Because divorce is so prevalent in society, those entering into marriage in Pennsylvania may take a realistic look at the statistics as they prepare to merge their lives. In many cases, adults wait until their careers are well underway to think about marriage, and they may have significant assets as they tie the knot. In such a case, a prenuptial agreement may make a lot of sense so that these assets aren't lost in the event of a divorce. However, those with wealth or marrying later in life are not the only individuals who could benefit from premarital financial planning. Any couple might use a prenup as a method for creating a financial plan for life together.
A prenuptial agreement may detail financial liabilities and assets of a couple. These details may include listings of credit card debts, vehicle loans, mortgages or student loans, as these could affect the couple's financial stability, credit rating and plans. A strategy for paying such debts might be included in a prenuptial agreement as well. Additionally, plans for handling each party's income, retirement accounts and other belongings might be specified in a prenup.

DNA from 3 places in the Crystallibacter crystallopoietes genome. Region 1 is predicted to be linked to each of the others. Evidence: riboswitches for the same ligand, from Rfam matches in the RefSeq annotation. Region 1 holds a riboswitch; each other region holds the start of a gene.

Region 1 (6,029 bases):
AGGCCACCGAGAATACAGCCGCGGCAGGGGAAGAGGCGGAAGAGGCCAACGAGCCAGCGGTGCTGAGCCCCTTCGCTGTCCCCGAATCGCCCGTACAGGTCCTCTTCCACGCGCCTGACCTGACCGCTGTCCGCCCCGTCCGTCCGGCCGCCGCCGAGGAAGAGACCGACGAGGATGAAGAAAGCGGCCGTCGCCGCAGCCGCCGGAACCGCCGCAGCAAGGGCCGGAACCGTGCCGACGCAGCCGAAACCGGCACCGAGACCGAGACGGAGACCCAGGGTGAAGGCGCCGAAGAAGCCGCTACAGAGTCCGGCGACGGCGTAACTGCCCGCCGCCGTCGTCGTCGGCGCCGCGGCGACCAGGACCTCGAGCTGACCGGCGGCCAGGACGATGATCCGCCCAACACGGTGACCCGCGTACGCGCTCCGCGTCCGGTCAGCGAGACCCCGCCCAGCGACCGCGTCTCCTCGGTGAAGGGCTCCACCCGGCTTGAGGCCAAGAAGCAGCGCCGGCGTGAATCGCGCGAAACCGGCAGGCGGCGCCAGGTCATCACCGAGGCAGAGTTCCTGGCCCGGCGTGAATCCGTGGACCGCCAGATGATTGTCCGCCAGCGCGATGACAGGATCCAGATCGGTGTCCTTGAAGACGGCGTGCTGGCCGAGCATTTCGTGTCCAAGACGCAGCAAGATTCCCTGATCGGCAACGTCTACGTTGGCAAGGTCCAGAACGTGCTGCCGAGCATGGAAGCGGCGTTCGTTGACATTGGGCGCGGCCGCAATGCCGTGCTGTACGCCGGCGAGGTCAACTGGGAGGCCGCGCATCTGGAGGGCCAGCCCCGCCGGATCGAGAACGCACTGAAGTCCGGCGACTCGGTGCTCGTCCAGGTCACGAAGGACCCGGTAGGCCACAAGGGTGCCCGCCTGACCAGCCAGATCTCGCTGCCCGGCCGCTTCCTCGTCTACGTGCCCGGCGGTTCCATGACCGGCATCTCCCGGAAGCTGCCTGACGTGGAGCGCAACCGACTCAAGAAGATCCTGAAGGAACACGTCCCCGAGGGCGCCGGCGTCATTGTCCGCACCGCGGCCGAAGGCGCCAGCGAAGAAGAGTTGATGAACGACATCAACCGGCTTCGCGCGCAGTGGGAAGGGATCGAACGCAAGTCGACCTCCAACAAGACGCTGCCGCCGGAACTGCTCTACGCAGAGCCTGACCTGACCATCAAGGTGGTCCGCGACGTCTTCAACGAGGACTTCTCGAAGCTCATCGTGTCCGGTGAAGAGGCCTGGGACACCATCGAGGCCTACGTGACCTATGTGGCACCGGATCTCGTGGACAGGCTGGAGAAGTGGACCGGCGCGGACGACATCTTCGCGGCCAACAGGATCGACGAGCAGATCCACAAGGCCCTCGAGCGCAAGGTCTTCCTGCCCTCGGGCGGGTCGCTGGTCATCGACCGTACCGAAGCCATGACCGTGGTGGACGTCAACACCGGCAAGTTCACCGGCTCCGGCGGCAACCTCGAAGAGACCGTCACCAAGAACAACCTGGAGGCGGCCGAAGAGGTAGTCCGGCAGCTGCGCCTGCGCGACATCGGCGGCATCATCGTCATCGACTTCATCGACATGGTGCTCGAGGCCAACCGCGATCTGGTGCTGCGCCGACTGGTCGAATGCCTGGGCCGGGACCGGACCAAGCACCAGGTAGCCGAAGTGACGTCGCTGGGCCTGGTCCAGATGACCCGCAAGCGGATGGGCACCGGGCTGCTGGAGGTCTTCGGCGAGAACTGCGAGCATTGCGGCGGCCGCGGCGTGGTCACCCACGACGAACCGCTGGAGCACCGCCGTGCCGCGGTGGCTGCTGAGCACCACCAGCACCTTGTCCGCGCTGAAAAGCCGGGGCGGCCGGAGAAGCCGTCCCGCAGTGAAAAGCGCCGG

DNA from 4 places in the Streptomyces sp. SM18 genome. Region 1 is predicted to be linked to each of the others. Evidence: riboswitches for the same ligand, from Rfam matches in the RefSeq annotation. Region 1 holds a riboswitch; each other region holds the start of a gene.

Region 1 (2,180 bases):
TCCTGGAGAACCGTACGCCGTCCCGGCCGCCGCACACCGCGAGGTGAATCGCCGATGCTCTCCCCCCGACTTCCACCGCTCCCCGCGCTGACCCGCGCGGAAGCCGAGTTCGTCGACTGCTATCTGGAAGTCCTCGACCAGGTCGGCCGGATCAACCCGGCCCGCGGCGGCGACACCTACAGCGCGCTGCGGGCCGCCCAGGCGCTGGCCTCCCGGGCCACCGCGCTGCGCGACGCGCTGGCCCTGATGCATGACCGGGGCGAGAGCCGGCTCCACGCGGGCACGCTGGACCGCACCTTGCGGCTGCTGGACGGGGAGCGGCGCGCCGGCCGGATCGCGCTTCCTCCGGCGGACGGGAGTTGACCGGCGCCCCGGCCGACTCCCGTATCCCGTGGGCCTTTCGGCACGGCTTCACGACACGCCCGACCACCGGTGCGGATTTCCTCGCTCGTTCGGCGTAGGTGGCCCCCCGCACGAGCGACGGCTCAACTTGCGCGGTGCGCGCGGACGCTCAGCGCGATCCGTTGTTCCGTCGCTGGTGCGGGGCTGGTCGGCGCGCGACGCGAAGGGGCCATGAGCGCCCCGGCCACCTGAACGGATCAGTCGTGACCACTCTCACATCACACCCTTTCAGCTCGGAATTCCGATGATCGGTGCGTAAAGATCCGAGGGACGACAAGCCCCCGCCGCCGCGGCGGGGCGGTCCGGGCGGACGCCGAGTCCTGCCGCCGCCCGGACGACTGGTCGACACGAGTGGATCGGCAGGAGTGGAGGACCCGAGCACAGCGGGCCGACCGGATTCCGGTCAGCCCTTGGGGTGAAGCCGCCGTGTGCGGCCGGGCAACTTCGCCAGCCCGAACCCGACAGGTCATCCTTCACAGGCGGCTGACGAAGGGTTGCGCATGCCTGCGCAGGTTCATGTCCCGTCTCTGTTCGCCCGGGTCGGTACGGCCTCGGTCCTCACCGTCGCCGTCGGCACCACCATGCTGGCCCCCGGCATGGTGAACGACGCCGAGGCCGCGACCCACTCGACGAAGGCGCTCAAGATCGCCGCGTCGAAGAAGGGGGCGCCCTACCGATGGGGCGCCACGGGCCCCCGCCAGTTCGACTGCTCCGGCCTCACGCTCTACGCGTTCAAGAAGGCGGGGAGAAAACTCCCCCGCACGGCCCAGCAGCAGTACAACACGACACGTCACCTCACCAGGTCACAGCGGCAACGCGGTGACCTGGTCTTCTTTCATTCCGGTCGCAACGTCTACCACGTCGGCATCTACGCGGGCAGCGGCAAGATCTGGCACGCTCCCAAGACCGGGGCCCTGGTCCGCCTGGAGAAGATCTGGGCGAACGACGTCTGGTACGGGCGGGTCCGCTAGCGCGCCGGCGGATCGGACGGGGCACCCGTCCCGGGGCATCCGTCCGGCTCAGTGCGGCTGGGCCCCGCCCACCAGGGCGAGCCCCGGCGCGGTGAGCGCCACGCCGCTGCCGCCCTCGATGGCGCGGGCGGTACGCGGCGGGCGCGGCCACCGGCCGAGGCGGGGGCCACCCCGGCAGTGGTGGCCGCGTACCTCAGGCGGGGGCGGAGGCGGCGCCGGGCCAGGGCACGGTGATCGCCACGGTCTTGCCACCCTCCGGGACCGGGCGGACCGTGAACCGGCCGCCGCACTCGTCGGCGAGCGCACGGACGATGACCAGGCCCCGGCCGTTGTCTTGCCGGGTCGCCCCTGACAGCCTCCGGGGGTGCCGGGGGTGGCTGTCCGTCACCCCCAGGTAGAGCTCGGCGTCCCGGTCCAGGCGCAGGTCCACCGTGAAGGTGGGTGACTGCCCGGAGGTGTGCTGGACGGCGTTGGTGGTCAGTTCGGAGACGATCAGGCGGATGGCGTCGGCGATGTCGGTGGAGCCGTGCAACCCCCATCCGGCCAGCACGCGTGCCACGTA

While Pennsylvania is an equitable distribution state, a couple married in the state could later move to a community property state during their marriage. Property division determinations are based on the state that has jurisdiction, meaning that the result may be different if a couple moves to a new state. A prenuptial agreement may serve to protect a couple's goals regardless of any relocation.
If a prenuptial agreement is under consideration, each party should have separate legal representation to review it to ensure that the terms are legally enforceable. As such an agreement is subject to applicable contract law, one that is entered into under duress may be voided by a divorce court at a later date.